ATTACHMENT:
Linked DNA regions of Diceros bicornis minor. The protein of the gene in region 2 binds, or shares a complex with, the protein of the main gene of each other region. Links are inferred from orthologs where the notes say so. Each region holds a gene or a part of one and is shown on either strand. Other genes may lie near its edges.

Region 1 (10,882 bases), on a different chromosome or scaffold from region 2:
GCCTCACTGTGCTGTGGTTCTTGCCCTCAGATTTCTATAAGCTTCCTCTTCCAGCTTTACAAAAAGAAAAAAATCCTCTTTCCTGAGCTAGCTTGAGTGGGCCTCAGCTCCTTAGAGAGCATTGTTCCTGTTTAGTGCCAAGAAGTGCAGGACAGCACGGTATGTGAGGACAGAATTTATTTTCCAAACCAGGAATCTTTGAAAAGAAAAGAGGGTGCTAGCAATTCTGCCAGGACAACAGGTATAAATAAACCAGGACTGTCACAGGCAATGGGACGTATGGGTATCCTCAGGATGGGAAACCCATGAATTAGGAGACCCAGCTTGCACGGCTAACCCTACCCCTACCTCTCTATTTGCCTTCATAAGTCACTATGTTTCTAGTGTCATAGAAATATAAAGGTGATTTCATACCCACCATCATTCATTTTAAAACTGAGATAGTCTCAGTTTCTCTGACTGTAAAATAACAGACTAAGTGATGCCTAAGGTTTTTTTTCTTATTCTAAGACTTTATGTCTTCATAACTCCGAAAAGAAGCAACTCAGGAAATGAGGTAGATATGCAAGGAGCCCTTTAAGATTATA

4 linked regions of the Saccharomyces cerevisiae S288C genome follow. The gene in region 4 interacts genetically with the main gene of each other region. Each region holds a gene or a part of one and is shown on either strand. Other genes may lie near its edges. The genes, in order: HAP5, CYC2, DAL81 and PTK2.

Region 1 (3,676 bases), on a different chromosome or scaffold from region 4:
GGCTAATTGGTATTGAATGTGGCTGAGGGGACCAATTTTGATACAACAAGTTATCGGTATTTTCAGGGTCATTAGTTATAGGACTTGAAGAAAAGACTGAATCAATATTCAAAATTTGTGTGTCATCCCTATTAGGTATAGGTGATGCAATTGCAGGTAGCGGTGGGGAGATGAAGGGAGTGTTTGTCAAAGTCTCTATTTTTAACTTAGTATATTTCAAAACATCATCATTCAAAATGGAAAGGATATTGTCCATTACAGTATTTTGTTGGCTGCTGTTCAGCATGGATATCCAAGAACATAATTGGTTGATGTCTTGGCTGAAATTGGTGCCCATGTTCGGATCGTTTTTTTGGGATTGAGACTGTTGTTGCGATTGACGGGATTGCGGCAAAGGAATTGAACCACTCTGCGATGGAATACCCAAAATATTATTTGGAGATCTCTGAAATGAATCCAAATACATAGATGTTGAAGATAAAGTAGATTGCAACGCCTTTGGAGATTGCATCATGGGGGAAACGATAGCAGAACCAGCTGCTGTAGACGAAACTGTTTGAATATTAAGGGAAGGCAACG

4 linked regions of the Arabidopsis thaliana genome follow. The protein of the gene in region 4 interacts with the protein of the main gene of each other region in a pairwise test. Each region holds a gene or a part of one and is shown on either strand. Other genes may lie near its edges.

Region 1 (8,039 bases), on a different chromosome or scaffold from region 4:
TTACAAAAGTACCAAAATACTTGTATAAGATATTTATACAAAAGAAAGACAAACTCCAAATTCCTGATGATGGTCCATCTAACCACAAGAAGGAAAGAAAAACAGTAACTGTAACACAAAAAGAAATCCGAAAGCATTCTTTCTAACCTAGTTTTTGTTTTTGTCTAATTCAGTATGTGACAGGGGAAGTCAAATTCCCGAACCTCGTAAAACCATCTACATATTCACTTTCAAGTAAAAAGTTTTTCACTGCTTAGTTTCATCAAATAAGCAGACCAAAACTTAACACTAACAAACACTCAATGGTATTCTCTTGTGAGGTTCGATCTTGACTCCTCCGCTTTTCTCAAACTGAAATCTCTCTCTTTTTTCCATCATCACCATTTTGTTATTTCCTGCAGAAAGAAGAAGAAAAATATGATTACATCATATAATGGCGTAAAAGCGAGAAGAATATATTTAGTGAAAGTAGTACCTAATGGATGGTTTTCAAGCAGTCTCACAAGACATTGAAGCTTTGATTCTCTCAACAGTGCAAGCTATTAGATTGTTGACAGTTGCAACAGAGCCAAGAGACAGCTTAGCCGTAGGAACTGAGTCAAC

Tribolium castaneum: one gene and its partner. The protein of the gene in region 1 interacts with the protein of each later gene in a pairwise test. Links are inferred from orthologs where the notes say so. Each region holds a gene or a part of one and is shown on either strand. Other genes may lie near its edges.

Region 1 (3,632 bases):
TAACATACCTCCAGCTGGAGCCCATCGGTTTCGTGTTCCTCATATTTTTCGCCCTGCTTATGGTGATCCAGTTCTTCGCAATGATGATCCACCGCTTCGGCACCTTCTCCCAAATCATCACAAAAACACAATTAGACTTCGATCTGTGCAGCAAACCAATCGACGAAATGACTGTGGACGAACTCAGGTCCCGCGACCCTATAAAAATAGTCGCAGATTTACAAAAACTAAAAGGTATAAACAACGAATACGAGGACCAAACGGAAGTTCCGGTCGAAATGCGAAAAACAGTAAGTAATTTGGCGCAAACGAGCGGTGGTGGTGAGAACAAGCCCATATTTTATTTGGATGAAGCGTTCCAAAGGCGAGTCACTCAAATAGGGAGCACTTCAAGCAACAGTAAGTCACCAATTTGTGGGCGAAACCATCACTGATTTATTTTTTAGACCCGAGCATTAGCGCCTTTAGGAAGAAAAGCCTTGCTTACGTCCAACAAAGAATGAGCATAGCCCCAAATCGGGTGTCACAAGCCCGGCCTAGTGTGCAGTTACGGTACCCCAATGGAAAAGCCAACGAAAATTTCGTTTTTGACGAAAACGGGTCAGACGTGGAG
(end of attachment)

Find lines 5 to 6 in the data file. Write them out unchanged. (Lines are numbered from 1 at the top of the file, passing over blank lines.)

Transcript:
Region 1 (3,676 bases), on a different chromosome or scaffold from region 4:
GGCTAATTGGTATTGAATGTGGCTGAGGGGACCAATTTTGATACAACAAGTTATCGGTATTTTCAGGGTCATTAGTTATAGGACTTGAAGAAAAGACTGAATCAATATTCAAAATTTGTGTGTCATCCCTATTAGGTATAGGTGATGCAATTGCAGGTAGCGGTGGGGAGATGAAGGGAGTGTTTGTCAAAGTCTCTATTTTTAACTTAGTATATTTCAAAACATCATCATTCAAAATGGAAAGGATATTGTCCATTACAGTATTTTGTTGGCTGCTGTTCAGCATGGATATCCAAGAACATAATTGGTTGATGTCTTGGCTGAAATTGGTGCCCATGTTCGGATCGTTTTTTTGGGATTGAGACTGTTGTTGCGATTGACGGGATTGCGGCAAAGGAATTGAACCACTCTGCGATGGAATACCCAAAATATTATTTGGAGATCTCTGAAATGAATCCAAATACATAGATGTTGAAGATAAAGTAGATTGCAACGCCTTTGGAGATTGCATCATGGGGGAAACGATAGCAGAACCAGCTGCTGTAGACGAAACTGTTTGAATATTAAGGGAAGGCAACG